What Is Putin Worth? New Bipartisan Bill Wants to Reveal President's Assets

Republican and Democrat senators are pushing for a bill to add U.S. pressure on Russia and make public the net worth of Russian President Vladimir Putin.

The draft, compiled by six senior lawmakers, seeks a stiffer response to Russia's hacking of the U.S. election, forming multiple bodies to investigate Russian interference abroad and pushing the government to determine if Moscow is a "state sponsor of terrorism."

The Defending American Security from Kremlin Aggression Act of 2018 also takes specific aim at Putin's own, much-contested worth, and the financial dealings of his close associates.

The senators called for "new sanctions on political figures, oligarchs, and family members and other persons that facilitate illicit and corrupt activities, directly or indirectly, on behalf of Vladimir Putin," as well as a full report on Putin's own holdings.

Besides placing him personally under the microscope, the senators want to halt issuing new sovereign debt, and curb investments in his government's energy projects.

The bill also calls for greater scrutiny of another popular kind of transaction for oligarchs: luxury real estate.

Russian President Vladimir Putin at Moscow's Red Square on November 4, 2016. As part of a new sanctions bill, U.S. senators want a report on Putin's personal worth and the financial dealings of officials on his behalf. Alexander Nemenov/AFP/Getty Images

"The sanctions and other measures contained in this bill are the most hard-hitting ever imposed—and a direct result of Putin's continued desire to undermine American democracy," Senator Lindsey Graham said in a statement on his website. "These sanctions and other measures are designed to respond in the strongest possible fashion."

"Unless Russia fundamentally changes its behavior, we must not repeat the mistakes of past administrations of trying to normalize relations with a nation that continues to pose a serious threat to the United States and our allies," said Senator Bob Menendez, who signed the bill alongside Republicans Cory Gardner and John McCain, as well as Democrats Ben Cardin and Jeanne Shaheen.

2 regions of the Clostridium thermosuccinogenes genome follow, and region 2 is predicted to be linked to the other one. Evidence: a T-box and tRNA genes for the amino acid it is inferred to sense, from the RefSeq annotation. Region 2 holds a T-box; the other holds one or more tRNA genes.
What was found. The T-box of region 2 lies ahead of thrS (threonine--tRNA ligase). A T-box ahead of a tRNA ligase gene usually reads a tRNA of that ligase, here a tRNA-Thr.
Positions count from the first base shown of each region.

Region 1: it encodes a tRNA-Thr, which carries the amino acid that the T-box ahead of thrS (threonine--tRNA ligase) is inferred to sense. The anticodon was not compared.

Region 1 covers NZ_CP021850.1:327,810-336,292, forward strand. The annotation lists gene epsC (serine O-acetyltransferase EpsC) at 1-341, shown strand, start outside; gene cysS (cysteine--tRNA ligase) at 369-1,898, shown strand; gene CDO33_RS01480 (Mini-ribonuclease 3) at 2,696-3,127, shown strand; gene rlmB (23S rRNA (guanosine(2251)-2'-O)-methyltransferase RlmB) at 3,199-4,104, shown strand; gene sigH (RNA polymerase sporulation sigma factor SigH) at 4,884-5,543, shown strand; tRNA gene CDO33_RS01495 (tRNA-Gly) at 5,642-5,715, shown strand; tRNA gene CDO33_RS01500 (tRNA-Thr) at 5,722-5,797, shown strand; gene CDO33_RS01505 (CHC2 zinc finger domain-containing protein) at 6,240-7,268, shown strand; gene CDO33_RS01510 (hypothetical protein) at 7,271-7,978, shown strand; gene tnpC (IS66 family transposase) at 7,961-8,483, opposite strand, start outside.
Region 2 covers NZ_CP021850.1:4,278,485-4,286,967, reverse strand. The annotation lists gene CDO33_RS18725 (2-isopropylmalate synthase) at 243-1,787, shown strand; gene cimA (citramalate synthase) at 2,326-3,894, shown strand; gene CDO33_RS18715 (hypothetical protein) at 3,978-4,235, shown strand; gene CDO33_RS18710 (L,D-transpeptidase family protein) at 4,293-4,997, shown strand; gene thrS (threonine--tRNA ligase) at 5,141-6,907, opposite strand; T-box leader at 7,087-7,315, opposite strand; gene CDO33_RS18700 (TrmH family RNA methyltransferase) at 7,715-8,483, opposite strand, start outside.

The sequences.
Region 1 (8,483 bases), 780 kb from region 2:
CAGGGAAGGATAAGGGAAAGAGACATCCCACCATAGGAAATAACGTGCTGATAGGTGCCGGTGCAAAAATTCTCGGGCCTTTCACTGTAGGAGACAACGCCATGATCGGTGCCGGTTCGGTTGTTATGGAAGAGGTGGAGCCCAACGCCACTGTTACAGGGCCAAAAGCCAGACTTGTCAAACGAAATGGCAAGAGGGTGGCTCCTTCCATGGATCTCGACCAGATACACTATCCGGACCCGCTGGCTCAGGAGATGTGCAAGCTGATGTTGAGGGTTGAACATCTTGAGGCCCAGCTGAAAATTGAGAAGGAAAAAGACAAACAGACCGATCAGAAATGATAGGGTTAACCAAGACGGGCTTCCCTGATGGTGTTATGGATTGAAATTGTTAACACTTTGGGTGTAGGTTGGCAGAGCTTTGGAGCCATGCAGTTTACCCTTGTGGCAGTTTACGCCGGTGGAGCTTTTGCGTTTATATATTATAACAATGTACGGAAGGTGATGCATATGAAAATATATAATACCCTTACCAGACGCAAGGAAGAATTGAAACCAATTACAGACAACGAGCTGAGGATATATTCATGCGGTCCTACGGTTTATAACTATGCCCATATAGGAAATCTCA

Putin's personal worth and the business dealings of his circle are the subject of multiple reports, including one that Senate already heard, which estimated that the Russian leader had $200 billion in cash and assets at his disposal. Ex-financier and Putin critic Bill Browder testified before Senate last year, explaining how he landed at the multibillion-dollar estimate when the Kremlin listed Putin's official salary as a mere $300,000 a year.

The man, who Putin recently asked President Donald Trump to allow him to question, said the Russian leader was now the "richest man in the world," owing to his jailing of Russia's richest man in 2003 for 10 years on charges widely considered to have been politically motivated.

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"One by one by one after Mikhail Khodorkovsky was convicted, these other oligarchs went to Vladimir Putin and said, 'What do we have to do to not sit in that cage?' He said, very straightforward, '50 percent.' Not 50 percent for the Russian government or 50 percent for the presidential administration of Russia—50 percent for Vladimir Putin," Browder told Senator Sheldon Whitehouse last year.

The Kremlin denied this and other reports of unlisted assets in Putin's possession. "All these rumours, all these accusations about billions and billions of dollars of his fortune, this is not true. Don't believe in them. He's got nothing," Dmitry Peskov, Putin's spokesman, told CNN last year. "He's got what he writes in his personal financial declaration every year."